Licensed corporations and registered institutions should ensure that they prepare and keep adequate documentation to demonstrate the underlying rationale of any investment recommendation made to a client. If a regulated firm fails to create and keep appropriate documentation, it may not be able to demonstrate why the recommendations were considered suitable for a particular client given that client’s personal circumstances.
The Selling Practices Report identified a situation where a client with a balanced risk profile was recommended an aggressive fund which invested in derivatives such as futures. The retained documentation indicated that the client wanted to have a “more diversified and safer portfolio”, but did not demonstrate why the chosen product would achieve that for the client.
If sales staff keep personal notes but do not incorporate these into the firm’s official documents, the documentation of the licensed corporation is likely to be incomplete.
The Code provides that a client agreement of a licensed and registered person should not operate to remove, exclude or restrict any rights of a client or obligations of the licensed or registered person under the law. At the same time, it provides that licensed and registered persons should act honestly, fairly and in the best interests of clients and the integrity of the market.
In its Selling Practices Report, the SFC suggests that the use of disclaimers and other language to restrict the operation of investor protection measures under the Code may constitute a breach of the Code. Examples of language identified by the SFC as falling afoul of the Code include:
Whilst it must undoubtedly be true that regulated firms cannot contract out of the regulatory requirements applicable to them in dealing with clients and should not ask or require clients to make false declarations to facilitate compliance with regulatory requirements, it is doubtful whether the Selling Practices Report goes further to restrict how regulated firms structure their dealings with clients.
Under the Code, licensed corporations and registered institutions must disclose details of the monetary and non-monetary benefits received or receivable by them, prior to or at the point of sale. The Selling Practices Report clarified the requirements as follows:
High net worth clients who meet threshold financial requirements under the Securities and Futures (Professional Investor) Rules (“Professional Investor Rules”) are, for certain purposes under the Securities and Futures Ordinance, treated as professional investors. However, if a regulated firm wishes to waive specified requirements under the Code in respect of a client, they must undertake a further assessment of the client’s investment experience in addition to meeting the threshold financial requirements under the Professional Investor Rules.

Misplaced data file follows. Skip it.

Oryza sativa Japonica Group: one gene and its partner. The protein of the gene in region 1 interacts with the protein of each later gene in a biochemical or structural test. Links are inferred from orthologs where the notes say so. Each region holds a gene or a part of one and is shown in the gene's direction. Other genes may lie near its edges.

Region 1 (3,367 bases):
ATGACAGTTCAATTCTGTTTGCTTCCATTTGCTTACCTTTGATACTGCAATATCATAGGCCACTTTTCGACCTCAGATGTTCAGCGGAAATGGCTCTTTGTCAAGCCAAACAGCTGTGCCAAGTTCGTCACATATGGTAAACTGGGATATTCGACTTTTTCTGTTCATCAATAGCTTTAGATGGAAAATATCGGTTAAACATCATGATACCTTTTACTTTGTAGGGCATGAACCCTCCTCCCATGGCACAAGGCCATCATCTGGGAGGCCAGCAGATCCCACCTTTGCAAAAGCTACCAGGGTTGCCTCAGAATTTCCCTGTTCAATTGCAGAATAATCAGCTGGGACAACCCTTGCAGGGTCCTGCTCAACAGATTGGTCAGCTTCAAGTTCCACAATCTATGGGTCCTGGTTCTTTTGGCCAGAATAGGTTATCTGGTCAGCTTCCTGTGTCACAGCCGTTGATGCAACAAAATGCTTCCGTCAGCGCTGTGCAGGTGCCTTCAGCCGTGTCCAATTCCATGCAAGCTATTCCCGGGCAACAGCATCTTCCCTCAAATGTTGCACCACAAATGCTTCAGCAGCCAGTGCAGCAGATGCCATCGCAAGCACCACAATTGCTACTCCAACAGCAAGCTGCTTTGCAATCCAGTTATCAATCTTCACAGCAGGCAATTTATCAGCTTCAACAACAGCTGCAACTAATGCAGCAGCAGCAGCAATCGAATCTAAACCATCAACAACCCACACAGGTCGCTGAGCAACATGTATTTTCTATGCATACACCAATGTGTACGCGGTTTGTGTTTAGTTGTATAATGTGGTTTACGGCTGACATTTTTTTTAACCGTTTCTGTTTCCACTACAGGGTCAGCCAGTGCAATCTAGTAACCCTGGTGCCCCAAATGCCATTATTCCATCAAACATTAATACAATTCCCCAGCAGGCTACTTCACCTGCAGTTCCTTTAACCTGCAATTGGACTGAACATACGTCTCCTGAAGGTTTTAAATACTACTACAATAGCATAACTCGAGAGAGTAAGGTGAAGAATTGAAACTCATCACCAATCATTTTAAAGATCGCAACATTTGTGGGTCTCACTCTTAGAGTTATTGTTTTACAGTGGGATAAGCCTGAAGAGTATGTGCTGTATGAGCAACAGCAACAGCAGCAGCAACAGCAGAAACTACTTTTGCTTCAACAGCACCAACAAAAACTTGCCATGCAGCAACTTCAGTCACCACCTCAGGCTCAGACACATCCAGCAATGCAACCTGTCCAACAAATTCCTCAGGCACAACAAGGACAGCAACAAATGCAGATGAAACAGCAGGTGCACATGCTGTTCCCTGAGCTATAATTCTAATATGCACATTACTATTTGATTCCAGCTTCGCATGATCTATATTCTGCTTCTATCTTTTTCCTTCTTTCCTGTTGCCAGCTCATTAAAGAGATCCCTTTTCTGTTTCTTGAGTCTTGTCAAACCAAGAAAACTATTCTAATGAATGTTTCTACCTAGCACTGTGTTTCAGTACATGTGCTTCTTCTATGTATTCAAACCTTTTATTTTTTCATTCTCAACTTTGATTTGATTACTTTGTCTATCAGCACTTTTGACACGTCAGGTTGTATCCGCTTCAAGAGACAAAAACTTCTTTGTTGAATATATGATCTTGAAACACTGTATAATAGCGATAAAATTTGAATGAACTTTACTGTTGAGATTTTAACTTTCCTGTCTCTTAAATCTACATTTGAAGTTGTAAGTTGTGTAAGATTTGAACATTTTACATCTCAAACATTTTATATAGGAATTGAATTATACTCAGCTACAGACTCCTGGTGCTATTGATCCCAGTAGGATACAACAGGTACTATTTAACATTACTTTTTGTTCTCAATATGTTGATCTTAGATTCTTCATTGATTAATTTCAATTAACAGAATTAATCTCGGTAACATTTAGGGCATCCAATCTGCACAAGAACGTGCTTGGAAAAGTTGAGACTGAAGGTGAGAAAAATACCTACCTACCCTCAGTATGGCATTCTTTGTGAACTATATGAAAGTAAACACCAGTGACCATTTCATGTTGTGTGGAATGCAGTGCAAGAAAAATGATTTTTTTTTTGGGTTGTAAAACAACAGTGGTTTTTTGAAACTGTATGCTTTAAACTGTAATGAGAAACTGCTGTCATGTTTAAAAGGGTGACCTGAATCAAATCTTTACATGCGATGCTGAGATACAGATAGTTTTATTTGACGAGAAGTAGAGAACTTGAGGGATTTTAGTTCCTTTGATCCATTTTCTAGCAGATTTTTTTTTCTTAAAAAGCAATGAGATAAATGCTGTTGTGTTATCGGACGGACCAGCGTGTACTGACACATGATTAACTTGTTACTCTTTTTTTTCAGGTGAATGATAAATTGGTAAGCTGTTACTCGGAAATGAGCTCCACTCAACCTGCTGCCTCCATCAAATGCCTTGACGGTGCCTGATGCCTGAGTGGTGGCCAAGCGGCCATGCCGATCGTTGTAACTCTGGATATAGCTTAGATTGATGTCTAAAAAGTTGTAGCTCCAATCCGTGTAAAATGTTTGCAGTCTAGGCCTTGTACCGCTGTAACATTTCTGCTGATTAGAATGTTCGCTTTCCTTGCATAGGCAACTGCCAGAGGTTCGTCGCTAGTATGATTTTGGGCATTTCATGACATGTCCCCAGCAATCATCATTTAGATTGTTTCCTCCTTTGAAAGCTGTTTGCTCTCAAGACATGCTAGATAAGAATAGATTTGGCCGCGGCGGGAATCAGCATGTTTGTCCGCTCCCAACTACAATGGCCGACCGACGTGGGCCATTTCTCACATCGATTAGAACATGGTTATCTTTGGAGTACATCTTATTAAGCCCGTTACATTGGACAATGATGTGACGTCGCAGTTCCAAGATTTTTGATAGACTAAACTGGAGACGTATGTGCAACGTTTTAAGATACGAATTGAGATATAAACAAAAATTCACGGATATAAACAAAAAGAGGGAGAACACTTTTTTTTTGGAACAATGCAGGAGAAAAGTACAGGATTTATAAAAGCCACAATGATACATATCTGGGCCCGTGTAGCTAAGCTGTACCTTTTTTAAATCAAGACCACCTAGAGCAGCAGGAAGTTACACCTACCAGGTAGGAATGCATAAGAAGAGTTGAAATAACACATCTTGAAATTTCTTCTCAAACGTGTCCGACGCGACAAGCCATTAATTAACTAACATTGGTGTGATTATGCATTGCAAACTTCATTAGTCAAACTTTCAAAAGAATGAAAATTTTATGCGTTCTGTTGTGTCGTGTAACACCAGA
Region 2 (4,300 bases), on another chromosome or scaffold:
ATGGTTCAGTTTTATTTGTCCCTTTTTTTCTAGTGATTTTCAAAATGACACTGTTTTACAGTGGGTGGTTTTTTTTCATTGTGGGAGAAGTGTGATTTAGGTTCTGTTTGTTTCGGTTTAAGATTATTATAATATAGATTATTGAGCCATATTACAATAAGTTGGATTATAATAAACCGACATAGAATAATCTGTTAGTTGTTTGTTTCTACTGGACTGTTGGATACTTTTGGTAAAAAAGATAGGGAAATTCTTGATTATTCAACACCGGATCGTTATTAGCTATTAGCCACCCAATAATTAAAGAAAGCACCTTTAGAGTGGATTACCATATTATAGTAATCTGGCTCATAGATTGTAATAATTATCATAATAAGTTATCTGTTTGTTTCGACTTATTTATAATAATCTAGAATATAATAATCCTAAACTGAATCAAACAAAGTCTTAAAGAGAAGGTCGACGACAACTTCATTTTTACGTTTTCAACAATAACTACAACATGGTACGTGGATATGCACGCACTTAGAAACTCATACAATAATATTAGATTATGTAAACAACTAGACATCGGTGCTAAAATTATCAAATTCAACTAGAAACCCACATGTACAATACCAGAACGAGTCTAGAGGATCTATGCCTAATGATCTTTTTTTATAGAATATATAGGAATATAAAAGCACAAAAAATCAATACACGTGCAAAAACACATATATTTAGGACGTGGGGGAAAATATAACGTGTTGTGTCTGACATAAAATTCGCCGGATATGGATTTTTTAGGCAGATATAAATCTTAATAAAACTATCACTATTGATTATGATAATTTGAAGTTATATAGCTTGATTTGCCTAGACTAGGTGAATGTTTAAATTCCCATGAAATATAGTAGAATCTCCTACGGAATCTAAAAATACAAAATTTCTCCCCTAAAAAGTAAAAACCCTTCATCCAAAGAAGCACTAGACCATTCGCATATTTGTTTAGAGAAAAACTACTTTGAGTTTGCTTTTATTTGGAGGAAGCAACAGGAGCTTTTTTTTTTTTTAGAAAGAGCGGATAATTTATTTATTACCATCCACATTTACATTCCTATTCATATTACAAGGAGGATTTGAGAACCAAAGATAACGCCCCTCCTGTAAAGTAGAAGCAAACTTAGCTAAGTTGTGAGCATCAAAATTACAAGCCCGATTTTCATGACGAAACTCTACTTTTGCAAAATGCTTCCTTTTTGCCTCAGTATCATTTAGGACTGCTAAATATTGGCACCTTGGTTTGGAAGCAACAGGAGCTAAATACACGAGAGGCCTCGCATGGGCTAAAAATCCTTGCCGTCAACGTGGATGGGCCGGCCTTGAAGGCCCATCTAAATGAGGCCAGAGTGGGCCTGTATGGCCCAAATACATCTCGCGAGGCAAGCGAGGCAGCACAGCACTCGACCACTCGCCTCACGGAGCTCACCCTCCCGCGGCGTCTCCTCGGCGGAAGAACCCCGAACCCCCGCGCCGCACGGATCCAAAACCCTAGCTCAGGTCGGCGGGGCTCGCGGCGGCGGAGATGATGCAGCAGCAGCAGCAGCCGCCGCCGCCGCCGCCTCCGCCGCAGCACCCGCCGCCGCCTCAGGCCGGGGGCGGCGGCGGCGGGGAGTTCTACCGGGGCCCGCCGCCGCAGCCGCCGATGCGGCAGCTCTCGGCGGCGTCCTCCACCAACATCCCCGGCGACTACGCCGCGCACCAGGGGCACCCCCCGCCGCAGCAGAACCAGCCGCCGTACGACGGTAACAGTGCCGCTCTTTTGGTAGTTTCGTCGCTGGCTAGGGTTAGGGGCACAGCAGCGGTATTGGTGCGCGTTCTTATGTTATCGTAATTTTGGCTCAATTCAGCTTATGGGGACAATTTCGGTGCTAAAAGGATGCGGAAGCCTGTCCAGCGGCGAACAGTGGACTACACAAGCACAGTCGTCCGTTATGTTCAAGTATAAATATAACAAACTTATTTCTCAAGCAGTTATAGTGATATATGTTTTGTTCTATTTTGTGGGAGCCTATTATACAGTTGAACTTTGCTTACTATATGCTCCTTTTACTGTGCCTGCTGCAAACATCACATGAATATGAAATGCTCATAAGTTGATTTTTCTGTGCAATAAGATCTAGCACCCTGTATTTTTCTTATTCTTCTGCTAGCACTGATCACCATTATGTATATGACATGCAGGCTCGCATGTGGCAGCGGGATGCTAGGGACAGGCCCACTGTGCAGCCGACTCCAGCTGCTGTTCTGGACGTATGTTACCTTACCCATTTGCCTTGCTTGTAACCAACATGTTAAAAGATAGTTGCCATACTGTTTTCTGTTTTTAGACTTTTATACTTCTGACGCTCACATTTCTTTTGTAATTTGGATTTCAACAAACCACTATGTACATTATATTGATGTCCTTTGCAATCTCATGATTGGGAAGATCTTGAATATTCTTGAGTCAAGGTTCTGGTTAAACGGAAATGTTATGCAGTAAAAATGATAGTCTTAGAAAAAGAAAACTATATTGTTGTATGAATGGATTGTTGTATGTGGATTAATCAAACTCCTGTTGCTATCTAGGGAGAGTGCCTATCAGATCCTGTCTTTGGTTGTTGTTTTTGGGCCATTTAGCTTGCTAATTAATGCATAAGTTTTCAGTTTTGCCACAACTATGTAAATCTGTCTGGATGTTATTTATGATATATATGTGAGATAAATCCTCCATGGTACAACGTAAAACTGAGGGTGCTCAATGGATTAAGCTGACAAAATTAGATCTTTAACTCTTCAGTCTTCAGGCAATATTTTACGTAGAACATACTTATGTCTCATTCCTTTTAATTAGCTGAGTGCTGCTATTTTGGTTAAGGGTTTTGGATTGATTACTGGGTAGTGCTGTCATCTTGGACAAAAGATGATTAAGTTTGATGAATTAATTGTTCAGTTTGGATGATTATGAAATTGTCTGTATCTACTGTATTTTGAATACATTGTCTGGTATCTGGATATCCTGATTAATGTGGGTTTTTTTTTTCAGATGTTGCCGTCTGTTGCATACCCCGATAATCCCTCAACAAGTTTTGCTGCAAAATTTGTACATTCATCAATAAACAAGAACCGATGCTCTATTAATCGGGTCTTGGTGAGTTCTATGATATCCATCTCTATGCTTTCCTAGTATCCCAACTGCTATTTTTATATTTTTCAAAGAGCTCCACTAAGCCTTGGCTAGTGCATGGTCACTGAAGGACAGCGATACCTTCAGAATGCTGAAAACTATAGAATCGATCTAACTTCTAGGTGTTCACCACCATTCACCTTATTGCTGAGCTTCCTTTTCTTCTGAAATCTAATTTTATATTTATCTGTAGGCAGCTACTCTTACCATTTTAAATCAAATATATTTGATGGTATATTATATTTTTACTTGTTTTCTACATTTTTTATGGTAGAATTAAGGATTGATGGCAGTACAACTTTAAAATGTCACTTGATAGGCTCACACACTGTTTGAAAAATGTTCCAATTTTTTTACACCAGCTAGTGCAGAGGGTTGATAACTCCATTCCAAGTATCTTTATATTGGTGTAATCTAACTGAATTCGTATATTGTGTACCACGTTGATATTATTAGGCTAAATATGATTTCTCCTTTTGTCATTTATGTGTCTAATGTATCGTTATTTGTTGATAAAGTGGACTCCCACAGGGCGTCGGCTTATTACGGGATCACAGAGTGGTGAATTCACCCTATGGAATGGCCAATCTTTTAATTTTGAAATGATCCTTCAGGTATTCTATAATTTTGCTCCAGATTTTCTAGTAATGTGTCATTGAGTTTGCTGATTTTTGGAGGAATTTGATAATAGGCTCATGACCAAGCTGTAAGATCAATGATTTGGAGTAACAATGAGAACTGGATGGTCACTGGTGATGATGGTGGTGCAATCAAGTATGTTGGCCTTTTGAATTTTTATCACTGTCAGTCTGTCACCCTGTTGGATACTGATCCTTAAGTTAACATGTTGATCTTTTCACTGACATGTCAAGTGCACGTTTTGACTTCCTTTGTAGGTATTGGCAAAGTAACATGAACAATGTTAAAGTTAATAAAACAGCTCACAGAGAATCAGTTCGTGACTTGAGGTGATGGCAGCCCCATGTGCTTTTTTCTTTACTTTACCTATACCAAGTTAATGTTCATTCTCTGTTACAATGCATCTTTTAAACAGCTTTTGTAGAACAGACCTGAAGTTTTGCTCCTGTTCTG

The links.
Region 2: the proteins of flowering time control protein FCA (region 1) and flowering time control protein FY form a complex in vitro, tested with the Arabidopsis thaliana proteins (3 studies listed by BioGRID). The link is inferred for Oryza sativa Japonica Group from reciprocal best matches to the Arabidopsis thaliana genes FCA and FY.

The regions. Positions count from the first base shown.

The Selling Practices Report noted that there were misconceptions regarding which assets of a client can be included to satisfy the requisite financial threshold tests. It clarified that the value of a client’s residential property cannot be included when determining whether a client has a portfolio valued at HK$8 million or more.
At the same time, whilst the Professional Investor Rules give regulated firms flexibility in assessing whether a client satisfies threshold financial tests, the Selling Practices Report encourages regulated firms to use the methods prescribed under the Professional Investor Rules and failing that, to ensure that they keep proper records to demonstrate that they have exercised professional judgment and have reached a reasonable conclusion that a client meets the financial tests to qualify as a professional investor for the purposes of the SFO.
Prior to waiving any of the specified requirements under the Code, a licensed corporation should be satisfied that the client in question is knowledgeable and has sufficient expertise and investment experience in relevant products and markets by carrying out an assessment in writing. As with suitability assessments, the Selling Practices Report suggested the following:
Although regulated firms are in the business of selling investment products, in the current regulatory environment, the pendulum has swung towards protecting investors rather than encouraging investors to exercise their own independent judgment. As a result, it is more important than ever for regulated firms to review their compliance practices periodically and to strengthen them where appropriate so that they can demonstrate to the regulator that they have their clients’ best interests at heart. A failure to do so may result in regulatory enforcement action.
Originally published by Thomson Reuters GRC